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Growing number of US inmates have mental illness

19 July 2015 17:07


US prisons are ill-equipped to effectively treat the growing number of inmates who suffer from mental illness, the majority of whom are not convicted of any crimes, experts say.

Hundreds of thousands of inmates across the US are mentally ill and receive substandard psychological treatment while experiencing violent abuse by prison staff , according to a report by The Associated Press, citing several recent studies.

“In most hospitals, you don’t have staff whipping out Tasers and pepper spray and using it on their patients,” said Jamie Fellner of Human Rights Watch, who has studied mental health treatment in prisons and recently wrote a report detailing instances of mentally ill prisoners being beaten or so violently restrained that they die.

“This kind of treatment isn’t just restricted to someone who’s committed a horrific crime,” said Fellner, as quoted by AP.

Americans with mental illness sometimes end up behind bars because police officers do not know what else to do with them, said Scott Glaser, executive director of the Colorado chapter of the National Alliance on Mental Illness.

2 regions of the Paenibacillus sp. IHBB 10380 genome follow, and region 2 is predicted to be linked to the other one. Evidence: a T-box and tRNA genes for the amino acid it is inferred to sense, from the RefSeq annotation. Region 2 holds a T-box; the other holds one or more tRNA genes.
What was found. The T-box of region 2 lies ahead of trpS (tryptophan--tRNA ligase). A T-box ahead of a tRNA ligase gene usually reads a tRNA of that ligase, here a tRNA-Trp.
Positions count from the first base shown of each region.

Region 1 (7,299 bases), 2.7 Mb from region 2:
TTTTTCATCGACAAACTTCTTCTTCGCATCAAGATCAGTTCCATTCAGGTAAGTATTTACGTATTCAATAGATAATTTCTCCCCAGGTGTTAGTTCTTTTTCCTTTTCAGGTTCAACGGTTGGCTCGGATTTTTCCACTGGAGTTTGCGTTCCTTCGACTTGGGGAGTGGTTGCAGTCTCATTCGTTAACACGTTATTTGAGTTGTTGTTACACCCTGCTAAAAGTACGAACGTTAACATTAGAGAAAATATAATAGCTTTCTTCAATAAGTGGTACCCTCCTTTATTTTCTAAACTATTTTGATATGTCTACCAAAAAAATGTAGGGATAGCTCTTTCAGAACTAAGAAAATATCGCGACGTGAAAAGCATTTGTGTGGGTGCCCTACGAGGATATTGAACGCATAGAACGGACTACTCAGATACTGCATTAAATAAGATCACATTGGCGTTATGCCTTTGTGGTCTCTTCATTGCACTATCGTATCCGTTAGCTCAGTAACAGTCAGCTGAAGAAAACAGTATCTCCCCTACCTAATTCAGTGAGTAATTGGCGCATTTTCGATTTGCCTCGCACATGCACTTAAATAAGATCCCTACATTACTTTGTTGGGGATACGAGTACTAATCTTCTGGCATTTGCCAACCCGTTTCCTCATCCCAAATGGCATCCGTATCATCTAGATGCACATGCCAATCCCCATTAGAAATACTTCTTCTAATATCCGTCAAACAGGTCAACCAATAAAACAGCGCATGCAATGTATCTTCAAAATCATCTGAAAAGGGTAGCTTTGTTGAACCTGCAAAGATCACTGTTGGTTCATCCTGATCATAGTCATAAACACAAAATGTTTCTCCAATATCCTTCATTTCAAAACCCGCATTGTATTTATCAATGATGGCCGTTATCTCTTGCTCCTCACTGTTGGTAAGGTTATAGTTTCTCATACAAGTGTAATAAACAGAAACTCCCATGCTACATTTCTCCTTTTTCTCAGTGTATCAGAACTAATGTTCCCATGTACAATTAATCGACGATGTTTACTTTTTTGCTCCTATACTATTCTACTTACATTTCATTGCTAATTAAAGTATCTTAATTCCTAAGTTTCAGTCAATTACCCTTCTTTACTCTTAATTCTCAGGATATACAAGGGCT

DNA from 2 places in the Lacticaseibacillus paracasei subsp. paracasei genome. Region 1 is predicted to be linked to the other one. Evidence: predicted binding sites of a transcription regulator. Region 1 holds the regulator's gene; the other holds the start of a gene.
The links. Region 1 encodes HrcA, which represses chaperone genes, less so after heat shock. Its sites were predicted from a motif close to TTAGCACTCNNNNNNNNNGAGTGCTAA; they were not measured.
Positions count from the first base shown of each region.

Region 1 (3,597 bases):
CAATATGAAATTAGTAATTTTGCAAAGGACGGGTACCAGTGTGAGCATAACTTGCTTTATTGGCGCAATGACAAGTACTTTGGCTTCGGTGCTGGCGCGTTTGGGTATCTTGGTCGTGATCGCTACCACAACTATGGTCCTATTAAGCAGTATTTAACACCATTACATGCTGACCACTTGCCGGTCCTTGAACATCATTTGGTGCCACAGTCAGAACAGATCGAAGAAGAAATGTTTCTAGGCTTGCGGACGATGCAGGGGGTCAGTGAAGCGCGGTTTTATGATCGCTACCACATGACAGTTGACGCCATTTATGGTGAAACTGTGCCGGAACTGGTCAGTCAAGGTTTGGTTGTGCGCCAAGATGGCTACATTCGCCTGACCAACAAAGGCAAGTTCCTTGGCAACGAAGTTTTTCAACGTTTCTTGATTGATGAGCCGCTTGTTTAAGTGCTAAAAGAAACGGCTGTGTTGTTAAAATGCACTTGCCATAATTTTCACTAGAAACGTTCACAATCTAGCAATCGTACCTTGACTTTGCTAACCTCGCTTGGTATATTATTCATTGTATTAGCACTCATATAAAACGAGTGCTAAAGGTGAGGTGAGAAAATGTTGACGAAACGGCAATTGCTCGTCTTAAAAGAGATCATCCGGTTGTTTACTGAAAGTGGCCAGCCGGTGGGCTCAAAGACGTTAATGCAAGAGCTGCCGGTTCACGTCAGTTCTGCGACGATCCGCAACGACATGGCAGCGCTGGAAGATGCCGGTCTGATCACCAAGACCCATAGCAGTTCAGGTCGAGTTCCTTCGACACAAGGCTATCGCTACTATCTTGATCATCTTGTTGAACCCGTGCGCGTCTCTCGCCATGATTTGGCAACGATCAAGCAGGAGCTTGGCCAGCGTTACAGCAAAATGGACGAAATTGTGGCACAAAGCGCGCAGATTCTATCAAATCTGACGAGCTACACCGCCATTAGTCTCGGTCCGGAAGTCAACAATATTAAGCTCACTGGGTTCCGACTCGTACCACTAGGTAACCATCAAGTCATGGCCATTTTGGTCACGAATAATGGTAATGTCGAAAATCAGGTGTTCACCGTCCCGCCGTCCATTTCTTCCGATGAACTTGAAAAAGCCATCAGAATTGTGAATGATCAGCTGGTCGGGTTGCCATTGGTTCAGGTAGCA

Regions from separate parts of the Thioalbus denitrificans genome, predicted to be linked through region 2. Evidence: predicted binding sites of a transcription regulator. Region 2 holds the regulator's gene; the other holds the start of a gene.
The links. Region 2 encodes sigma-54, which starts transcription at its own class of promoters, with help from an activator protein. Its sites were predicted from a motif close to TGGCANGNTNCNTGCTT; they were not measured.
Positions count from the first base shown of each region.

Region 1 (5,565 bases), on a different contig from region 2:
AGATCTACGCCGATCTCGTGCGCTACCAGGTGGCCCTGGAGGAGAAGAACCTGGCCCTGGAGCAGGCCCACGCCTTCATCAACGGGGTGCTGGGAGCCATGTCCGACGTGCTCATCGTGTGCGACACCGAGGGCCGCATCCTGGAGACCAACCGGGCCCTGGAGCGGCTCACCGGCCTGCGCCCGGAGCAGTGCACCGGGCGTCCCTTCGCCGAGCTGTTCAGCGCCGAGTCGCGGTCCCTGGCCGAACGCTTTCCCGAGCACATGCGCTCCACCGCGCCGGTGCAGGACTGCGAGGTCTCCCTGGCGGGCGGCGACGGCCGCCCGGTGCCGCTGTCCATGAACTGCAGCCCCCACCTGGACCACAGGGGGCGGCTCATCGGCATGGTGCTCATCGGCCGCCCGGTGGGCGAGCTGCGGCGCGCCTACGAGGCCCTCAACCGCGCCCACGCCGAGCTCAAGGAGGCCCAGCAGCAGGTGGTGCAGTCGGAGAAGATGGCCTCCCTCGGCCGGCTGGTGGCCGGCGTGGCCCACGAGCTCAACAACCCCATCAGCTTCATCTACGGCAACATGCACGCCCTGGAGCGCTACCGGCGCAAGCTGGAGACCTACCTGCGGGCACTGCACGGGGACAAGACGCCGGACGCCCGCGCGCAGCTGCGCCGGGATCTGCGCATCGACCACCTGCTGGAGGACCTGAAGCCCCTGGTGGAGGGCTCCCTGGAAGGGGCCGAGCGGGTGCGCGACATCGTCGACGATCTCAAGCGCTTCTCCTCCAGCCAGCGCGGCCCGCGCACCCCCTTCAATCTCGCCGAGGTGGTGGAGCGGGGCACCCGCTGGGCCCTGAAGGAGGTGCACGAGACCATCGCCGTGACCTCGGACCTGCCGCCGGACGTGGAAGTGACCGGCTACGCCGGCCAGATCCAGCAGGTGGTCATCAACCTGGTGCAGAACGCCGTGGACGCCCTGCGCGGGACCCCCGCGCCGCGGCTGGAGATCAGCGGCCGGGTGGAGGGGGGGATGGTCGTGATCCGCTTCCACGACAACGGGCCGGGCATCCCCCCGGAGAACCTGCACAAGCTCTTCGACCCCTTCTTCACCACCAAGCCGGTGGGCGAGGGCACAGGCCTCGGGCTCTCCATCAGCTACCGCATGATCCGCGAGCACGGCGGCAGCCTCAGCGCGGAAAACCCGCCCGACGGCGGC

Once in prison, they find it hard to get out and cannot usually get effective treatment, Glaser said. “It increases recidivism. If someone is dealing with a mental illness that affects their decision-making, it’s very easy for them to end up in the system again.”

“Prison is a pretty horrific place to be, especially if you have a mental illness,” said Laura Usher of the National Alliance on Mental Illness’ national office.

A federal study in 2006 estimated that 56 percent of all prisoners in state custody suffered from mental illness and 15 percent suffered from some sort of psychotic disorder.

Mentally ill people do not function properly in the loud and crowded environment of prisons, the study concluded. They are more likely to have problems following rules, which increases the chance that they will be punished and end up in solitary confinement.

Mental health advocates say the isolation of a solitary cell can vastly aggravate the inmates’ mental illness and their treatment is almost uniformly substandard for a variety of reasons.

The incarceration of mentally ill inmates in jails and prisons has been a persistent national problem since the widespread closure of mental hospitals in the 1970s.

The promised mental health clinics to care for the newly-released mentally disabled never materialized, and now they often end up in jails, even though the US Constitution entitles them to basic medical treatment, said Dr. Renee Binder, president of the American Psychiatric Association.

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